03 February 2017

Cash-on-Delivery Aid for Trade Facilitation

One of the new ideas in our CGD trade-for-development-policy-after-Brexit paper was using the "Cash on Delivery" approach for trade facilitation. "Cash on Delivery" is an idea well developed by Nancy Birdsall and William Savedoff but still under-actually-piloted, and as yet not proposed for use in trade facilitation, for which it may actually be a really good fit. From the paper:

"The UK can improve upon its existing Aid for Trade offer by making increased use of results-based programmes. “Cash-on-delivery” aid (paying for outcomes, not inputs) is most appropriate where local contextual knowledge matters, where the best combination of inputs is uncertain and local experimentation is needed, and where precise design features and implementation fidelity are most critical (see, for example, the discussion by Savedoff [2016] on energy policy). All of these criteria also apply to Aid for Trade.

A typical Aid for Trade programme might carry out an extended diagnostic project to identify the constraints to change, and then design and contract a project to address these constraints. The payments would typically be made for activities (for example, technical assistance for improving a certain process) that, according to a theory of change, should lead to the desired outcomes. But contracting for activities and inputs doesn’t allow for sufficient experimentation and change.

A better approach is to contract for outcomes (i.e., to offer cash on delivery) and allow those with the required information the flexibility to determine the best way of achieving those outcomes.

Common concerns around cash on delivery focus on exactly what outcomes are contracted for, how they are measured, and whether there is any risk of distortion of priorities according to what is measurable or gaming of indicators. Indicators should be quantifiable, ideally continuous (to allow for variable payment in proportion to the degree of progress), and independently verifiable. Another common concern is how governments might fund any up-front investment costs. Here, then, the proposal is not that cash on delivery should replace all aid, but simply that it replace a portion of aid in a piloted manner. Further, if the outcomes are focused on “soft” rather than “hard” infrastructure, these up-front costs should be limited.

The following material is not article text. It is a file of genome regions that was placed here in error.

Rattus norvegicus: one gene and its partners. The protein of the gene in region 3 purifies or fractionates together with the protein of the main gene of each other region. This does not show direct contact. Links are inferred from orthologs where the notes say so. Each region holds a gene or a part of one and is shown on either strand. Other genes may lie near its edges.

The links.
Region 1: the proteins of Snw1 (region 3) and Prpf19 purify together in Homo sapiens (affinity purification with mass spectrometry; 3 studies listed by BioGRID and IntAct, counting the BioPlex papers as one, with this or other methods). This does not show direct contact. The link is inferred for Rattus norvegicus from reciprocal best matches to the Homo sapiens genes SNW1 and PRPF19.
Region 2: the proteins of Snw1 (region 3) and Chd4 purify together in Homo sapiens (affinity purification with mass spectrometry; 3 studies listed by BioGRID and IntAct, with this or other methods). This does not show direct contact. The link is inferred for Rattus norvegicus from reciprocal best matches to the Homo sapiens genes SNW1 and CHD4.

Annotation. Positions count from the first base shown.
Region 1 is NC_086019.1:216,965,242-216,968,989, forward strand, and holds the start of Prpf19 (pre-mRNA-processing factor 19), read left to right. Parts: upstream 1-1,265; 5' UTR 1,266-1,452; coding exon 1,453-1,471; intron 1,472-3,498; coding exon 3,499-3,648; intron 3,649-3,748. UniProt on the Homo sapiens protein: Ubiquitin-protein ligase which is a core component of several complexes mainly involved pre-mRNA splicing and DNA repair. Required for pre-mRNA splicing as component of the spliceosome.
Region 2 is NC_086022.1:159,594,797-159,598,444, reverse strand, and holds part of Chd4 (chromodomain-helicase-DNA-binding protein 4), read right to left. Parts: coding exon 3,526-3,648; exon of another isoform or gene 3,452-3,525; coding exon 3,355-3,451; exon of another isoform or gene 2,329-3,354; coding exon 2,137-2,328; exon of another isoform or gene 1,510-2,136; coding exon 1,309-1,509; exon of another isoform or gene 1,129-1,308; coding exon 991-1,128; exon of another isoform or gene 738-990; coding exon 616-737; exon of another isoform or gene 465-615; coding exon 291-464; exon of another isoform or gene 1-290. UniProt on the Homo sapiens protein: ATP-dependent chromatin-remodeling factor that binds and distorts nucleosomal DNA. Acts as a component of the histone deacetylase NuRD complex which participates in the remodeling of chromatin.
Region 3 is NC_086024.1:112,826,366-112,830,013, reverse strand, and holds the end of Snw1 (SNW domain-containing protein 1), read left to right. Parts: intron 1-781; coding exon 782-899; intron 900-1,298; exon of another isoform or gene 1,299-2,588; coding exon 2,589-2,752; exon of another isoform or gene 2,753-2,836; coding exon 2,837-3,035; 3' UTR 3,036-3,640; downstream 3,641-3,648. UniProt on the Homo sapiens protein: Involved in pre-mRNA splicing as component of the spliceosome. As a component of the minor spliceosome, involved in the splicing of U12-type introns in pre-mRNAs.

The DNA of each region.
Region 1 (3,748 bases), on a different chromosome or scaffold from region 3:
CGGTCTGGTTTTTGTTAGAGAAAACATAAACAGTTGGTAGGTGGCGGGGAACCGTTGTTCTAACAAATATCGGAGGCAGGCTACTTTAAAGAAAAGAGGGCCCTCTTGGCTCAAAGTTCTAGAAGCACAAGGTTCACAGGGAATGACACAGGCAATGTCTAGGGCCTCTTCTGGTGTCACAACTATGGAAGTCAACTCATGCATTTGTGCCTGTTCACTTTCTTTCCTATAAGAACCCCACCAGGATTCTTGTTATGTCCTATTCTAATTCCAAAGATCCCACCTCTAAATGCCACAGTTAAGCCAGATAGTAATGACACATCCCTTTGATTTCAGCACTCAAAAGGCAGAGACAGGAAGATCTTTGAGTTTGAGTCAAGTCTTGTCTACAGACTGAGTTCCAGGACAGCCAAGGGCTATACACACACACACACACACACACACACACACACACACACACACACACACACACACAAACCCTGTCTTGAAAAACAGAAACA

With trade, contracts could be based on the World Bank’s ‘Doing Business’ indicators. We have reasonable econometric evidence (Hoekman and Nicita 2011) that these indicators of the cost of importing and exporting (in both time and money) are associated with greater volumes of imports and exports.

An alternative but similar set of possible indicators that could be used as outcomes for contracted payments are the OECD Trade Facilitation Indicators, which probe border procedures in more detail. Moïsé and Sorescu (2013) estimate that streamlining the costs represented by these indicators could reduce trade costs by 15 per cent for low- and lower-middle-income countries.

Rather than trying to tell a specific country how best to reduce that time and cost, we could instead just write a contract to pay a specified amount for each hour the country reduces the time it takes goods to clear the border and exporters and/or importers to comply with documentary requirements.

The potential gains to developing countries are high. The estimated gain to a low-income country from reducing its cost of exporting to that of a middle-income country is 2 per cent higher exports (Hoekman and Nicita 2011). For a typical low-income country, such as Malawi, with total annual exports of around US$1.5 billion, a 2 per cent increase would be worth US$30 million a year. The expenses associated with reducing export times would almost certainly cost less than this amount.

In summary, the UK could take the lead in applying a more innovative and potentially much more effective approach to Aid for Trade by using cash on delivery. It could be used as a complement to the other proposals in this note and, as a relatively new approach, could be established relatively promptly as a pilot."

No comments:

Post a Comment